Foods that freeze well?
Chili freezes well. Meatballs & sauce works well, too. I'm cooking for 1 and a lot of things are near impossible to scale down to 1-2 portiions. Even if I start with a half lb of ground meat, once I add everything else to the mix, I end up with plenty of meatballs. If I cook too much pasta (happens most times??), I have had luck freezing that, too. When I want to use it, I just drop it frozen into boiling water... ONLY until it comes "unraveled"... no real additional cooking.
Most foods if pre-prepped and wrapped correctly freeze well. The biggest enemy of frozen food is AIR. Seal and wrp carefully. Try not to freeze from a hot or room temp state, refrigerate first then freeze this stops formation of ice crystals on the product. Do not use aluminum foil or freeze in aluminum foil pans, as in many foods it has a reaction on the cooked product. When you thaw di it in the fridge not outside. Try to get as much air out of the package as you can. You can put in double plastic bag then under water to push air out then seal uickly. Excess pasta freezes well if not overcooked to start. Things thickened with corn starch will sometime lump or break, boiling or simmering brings it back. Try freezing many different things this way you will learn for yourself whats best.
Over 50 years in food service business 35 as Ex Chef. Specializing in Volume upscale Catering both on and off premise .(former Exec. Chef in the largest on premise caterer in US with 17 Million Dollars per year annual volume).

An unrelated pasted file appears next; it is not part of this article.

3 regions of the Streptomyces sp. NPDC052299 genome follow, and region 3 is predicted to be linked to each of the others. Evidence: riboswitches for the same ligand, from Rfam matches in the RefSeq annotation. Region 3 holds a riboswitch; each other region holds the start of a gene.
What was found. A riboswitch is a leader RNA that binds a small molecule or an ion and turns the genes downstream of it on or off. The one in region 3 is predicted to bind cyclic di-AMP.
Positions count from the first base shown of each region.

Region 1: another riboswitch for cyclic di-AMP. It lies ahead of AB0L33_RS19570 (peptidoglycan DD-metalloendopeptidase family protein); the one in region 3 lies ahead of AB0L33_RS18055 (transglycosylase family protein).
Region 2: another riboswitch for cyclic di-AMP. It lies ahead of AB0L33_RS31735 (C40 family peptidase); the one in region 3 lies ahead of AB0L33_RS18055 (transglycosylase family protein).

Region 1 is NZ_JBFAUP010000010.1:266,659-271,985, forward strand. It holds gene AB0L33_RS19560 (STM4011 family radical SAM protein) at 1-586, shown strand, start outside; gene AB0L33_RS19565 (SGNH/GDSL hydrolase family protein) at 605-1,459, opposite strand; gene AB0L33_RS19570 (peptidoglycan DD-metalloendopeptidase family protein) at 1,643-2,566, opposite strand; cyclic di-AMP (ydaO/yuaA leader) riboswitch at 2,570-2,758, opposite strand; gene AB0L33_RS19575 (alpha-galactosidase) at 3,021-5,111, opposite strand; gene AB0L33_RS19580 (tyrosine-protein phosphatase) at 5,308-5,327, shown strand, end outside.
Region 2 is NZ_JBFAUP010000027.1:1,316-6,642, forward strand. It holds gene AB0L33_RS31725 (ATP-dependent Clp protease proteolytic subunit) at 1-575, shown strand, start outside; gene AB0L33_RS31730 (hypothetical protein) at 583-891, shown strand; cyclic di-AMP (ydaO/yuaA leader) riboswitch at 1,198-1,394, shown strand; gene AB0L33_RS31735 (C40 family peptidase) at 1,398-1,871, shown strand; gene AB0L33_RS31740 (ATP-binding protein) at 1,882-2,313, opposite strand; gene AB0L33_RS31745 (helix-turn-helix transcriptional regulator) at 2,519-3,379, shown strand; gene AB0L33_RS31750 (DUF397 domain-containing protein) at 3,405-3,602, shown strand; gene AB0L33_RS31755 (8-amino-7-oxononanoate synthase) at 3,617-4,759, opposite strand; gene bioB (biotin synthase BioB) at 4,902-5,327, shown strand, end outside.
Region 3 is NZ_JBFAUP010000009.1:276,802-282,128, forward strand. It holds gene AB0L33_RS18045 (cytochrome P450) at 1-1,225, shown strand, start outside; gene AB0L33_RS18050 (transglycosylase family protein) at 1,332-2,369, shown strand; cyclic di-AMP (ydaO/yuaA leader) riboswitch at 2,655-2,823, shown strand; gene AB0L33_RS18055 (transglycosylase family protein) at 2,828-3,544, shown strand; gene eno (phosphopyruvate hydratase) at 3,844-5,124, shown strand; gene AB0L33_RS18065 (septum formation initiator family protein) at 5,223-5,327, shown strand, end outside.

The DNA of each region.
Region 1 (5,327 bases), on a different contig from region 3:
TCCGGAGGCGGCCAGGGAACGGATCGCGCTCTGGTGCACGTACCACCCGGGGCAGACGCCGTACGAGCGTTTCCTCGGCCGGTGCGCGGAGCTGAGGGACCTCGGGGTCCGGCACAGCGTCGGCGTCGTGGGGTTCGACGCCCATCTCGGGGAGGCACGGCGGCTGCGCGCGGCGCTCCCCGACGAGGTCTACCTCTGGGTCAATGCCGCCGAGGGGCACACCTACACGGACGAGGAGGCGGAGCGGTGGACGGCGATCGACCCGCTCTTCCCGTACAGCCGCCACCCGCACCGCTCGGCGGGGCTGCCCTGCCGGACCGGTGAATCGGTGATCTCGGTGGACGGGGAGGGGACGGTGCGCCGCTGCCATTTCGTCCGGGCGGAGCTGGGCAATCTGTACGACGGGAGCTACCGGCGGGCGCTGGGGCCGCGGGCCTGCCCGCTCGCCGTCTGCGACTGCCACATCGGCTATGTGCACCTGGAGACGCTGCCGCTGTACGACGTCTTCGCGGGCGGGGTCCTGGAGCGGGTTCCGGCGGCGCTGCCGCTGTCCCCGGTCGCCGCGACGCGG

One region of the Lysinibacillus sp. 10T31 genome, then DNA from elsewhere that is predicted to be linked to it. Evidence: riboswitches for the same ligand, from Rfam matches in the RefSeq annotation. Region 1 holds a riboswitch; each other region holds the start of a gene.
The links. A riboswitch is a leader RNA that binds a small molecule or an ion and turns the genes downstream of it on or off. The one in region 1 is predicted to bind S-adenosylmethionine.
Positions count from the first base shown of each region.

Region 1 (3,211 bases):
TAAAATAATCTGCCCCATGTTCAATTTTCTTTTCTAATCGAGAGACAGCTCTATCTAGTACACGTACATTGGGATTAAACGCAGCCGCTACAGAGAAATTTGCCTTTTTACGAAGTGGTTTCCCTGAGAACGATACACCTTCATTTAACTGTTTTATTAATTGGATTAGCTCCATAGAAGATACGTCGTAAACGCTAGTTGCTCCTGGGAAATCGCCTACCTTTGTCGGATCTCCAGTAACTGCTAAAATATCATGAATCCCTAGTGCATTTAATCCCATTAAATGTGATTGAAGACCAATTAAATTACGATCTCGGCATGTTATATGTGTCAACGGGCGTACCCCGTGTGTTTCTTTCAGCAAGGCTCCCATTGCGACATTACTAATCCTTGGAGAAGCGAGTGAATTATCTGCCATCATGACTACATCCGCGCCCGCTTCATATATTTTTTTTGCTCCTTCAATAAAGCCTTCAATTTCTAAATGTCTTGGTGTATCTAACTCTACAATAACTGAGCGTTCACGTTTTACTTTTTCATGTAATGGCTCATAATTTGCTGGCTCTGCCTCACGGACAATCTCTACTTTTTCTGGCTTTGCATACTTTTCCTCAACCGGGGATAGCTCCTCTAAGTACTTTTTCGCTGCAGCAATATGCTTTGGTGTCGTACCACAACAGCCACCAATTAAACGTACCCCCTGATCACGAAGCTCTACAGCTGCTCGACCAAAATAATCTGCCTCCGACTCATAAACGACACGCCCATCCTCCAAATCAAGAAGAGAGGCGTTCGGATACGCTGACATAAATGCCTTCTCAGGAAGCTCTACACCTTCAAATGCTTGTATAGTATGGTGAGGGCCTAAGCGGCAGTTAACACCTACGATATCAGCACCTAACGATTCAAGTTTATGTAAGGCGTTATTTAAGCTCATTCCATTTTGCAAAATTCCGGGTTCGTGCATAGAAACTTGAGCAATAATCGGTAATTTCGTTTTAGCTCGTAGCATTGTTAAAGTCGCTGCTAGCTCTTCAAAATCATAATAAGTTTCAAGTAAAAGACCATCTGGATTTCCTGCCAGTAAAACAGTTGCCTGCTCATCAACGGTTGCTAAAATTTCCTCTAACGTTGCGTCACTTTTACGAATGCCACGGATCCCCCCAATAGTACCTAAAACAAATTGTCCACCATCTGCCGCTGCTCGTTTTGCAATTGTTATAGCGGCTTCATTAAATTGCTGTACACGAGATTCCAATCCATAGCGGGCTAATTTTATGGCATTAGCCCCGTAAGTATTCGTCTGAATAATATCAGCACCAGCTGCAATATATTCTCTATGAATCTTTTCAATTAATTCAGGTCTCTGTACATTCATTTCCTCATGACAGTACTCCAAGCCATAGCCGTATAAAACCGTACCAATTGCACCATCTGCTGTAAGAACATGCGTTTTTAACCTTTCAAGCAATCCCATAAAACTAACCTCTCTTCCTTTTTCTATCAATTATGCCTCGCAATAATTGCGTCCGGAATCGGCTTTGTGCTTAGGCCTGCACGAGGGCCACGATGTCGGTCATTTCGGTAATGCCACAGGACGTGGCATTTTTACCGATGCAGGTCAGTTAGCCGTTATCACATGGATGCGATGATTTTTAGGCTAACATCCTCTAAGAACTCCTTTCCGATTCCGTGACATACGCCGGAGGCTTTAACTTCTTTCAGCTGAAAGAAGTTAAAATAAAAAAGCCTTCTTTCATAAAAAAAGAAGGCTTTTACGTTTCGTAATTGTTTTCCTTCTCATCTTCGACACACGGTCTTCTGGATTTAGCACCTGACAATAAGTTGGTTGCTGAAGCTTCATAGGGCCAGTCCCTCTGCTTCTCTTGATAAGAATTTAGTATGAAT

Well versed in all facets of Continental Cuisine...
Take a walk down your local mega-mart/supermarket frozen food aisle to get an idea as to what is freezable, basically any food
Now, what is edible after defrosting is another question.
As a personal chef, I would venture that something in excess of 50% of the meals I prepare are frozen, many in the "complete meal format", i.e. on a plate ready for heat and serve.
Vacuum sealing works quite well and as ChefEDB points out, AIR is the big enemy.
Most personal chef prepared meals will be consumed in less than a month, often within two weeks so techniques for long term storage are not essential.
For me, the biggest problem I face is that residential freezers are rarely set below 0°-4°F and have little ability to freeze food rapidly, they are designed to store already frozen foods, not freeze. To overcome this, I chill the food in the refrigerator prior to freezing and when I do freeze, I use thin packages and space them out as much as possible so they will freeze as rapidly as possible, thus keeping ice crystals as small as possible to avoid damaging the food.
I've even used dry ice in a cooler to make a "blast freezer", strongly suggest you review http://www.dryiceinfo.com/ before attempting, there ARE safety precautions that one needs to observe.
In my experience, the major stumbling block for personal chefs is educating/training clients to defrost and heat for service. Defrosting for 24 hours in the refrigerator leads to less damage and heating correctly maintains to food quality.
Specialties: MasterCook/RecipeFox; Culinary logistics; Personal Chef; Small restaurant owner; Caterer
You may want to suggest to your client to invest in a vacuum sealer if she intends to utilize the freezer so much. You can freeze almost anything as long as you do it correctly. One tip is when you freeze small things like meatballs, patties etc is to place them on a cookie sheet and freeze. Once frozen throw them in a ziploc bag and they retain their shape without sticking to each other.
I like to freeze casseroles, meatballs, spinach pie, soups and stock.